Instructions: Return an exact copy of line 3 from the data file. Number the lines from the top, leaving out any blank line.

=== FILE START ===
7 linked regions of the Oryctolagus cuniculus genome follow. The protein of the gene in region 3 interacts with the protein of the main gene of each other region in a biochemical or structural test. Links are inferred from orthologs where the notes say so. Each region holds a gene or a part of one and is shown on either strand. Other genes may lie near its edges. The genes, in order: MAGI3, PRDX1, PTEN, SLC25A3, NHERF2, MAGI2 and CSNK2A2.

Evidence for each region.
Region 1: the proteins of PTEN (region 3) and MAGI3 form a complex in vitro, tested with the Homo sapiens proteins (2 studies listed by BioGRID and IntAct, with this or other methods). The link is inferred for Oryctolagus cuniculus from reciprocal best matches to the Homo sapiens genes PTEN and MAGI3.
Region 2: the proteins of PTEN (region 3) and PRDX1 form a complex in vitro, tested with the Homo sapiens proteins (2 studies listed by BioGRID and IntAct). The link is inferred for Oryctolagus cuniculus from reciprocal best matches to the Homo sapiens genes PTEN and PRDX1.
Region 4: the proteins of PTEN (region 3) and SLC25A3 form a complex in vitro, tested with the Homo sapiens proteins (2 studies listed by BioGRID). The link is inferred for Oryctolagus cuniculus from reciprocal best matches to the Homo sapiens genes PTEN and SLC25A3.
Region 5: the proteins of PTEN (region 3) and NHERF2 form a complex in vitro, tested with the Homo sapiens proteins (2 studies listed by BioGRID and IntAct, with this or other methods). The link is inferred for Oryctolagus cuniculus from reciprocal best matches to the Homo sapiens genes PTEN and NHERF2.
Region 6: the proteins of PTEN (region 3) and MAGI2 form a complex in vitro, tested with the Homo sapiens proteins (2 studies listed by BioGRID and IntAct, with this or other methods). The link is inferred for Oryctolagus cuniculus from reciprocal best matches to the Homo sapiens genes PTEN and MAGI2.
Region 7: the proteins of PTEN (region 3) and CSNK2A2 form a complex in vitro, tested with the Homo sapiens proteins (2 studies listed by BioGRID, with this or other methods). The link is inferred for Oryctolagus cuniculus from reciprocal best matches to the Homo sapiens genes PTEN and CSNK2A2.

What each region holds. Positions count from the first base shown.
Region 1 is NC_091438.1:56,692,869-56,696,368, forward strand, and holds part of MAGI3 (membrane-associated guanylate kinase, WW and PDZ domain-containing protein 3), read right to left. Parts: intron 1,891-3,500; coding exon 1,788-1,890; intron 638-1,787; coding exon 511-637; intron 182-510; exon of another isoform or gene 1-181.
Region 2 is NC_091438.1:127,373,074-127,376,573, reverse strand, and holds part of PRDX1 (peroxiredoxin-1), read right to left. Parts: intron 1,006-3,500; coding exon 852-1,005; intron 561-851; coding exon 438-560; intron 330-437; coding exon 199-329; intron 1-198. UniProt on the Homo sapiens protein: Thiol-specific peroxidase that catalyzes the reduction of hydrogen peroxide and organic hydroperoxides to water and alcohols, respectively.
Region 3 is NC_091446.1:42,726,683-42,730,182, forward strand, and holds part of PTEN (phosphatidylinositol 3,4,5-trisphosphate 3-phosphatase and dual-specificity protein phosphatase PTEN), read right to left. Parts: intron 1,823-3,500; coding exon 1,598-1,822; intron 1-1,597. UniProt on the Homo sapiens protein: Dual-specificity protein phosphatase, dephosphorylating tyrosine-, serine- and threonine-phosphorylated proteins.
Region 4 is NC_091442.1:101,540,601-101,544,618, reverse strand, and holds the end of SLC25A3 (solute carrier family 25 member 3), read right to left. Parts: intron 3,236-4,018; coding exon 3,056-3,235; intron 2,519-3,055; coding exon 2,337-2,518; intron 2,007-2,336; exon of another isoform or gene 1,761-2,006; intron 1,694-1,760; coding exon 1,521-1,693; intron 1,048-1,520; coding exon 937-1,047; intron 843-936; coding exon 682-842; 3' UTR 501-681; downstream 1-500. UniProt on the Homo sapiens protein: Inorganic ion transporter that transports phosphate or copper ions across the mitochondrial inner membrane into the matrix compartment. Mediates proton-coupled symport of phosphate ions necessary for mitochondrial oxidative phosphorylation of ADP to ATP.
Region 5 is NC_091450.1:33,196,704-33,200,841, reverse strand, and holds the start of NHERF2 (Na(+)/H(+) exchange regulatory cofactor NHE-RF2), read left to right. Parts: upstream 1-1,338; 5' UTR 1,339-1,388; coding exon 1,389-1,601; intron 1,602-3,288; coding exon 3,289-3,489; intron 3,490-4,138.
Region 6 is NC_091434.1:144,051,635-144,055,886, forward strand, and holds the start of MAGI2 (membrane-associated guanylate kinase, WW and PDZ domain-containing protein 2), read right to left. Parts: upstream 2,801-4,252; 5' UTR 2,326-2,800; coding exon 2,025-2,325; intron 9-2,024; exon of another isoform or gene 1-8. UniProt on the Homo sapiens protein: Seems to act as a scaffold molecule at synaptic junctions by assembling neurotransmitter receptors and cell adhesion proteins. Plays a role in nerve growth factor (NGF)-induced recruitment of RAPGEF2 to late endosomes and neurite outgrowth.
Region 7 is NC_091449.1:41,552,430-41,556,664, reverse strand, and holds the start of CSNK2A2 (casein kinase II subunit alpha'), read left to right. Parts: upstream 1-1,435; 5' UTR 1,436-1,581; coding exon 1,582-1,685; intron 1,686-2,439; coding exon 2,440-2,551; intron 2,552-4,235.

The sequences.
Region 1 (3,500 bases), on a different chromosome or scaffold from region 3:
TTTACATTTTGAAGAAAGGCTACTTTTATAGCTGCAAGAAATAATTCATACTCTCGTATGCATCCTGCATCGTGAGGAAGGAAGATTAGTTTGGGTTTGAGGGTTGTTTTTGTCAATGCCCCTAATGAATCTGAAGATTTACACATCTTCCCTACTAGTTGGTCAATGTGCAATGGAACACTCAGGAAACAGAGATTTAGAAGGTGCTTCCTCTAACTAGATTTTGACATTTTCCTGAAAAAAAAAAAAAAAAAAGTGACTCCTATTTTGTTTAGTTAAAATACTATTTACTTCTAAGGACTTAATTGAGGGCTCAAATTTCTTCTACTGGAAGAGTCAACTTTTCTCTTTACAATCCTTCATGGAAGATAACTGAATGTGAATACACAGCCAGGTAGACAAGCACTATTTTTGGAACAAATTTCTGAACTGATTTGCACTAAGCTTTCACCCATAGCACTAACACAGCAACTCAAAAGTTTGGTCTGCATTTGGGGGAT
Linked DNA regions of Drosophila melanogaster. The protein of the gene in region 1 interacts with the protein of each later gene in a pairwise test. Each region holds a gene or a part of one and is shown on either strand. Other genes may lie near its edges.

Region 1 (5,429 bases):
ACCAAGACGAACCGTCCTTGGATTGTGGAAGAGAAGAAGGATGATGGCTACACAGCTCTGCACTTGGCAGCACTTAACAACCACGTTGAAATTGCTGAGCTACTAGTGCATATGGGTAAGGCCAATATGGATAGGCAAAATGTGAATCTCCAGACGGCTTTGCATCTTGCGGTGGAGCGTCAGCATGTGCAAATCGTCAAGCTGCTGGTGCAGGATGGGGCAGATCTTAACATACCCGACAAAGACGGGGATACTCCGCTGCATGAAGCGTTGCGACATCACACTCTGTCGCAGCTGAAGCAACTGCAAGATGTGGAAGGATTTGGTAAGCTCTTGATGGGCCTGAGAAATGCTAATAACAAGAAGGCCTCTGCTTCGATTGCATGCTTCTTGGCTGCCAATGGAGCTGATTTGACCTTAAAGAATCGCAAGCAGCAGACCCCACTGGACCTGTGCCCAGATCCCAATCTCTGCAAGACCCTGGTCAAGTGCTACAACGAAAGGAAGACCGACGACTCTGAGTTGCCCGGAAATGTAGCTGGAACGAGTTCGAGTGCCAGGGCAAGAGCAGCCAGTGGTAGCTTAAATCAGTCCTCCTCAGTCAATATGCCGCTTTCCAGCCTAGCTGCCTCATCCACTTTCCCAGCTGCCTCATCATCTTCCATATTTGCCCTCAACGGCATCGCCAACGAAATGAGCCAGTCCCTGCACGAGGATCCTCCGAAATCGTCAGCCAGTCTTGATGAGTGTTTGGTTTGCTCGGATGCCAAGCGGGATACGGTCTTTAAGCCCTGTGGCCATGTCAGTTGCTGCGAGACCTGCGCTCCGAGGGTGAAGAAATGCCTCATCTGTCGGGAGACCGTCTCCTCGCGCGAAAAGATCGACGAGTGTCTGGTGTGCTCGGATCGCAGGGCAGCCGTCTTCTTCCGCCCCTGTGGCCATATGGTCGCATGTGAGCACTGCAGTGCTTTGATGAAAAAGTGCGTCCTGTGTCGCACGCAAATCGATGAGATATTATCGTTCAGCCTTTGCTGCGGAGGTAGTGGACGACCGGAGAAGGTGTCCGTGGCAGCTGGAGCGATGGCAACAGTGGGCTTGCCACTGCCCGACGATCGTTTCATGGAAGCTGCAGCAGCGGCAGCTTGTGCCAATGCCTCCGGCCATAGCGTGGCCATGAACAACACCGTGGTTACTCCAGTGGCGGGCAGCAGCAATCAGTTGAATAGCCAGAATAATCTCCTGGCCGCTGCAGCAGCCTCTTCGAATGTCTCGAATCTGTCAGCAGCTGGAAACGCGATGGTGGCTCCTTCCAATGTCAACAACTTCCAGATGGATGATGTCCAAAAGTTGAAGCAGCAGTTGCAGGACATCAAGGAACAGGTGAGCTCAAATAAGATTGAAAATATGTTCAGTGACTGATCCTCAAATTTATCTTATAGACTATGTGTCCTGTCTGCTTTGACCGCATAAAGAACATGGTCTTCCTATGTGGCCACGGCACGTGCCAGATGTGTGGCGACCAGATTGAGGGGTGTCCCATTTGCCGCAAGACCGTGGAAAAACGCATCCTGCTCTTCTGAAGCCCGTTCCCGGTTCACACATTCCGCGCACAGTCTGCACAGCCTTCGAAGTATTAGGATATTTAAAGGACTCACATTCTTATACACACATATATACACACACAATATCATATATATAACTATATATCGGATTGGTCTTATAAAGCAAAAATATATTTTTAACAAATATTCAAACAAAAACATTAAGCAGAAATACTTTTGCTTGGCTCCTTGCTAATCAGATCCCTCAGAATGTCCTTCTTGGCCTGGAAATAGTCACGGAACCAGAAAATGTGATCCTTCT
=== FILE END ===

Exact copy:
Region 1: the proteins of PTEN (region 3) and MAGI3 form a complex in vitro, tested with the Homo sapiens proteins (2 studies listed by BioGRID and IntAct, with this or other methods). The link is inferred for Oryctolagus cuniculus from reciprocal best matches to the Homo sapiens genes PTEN and MAGI3.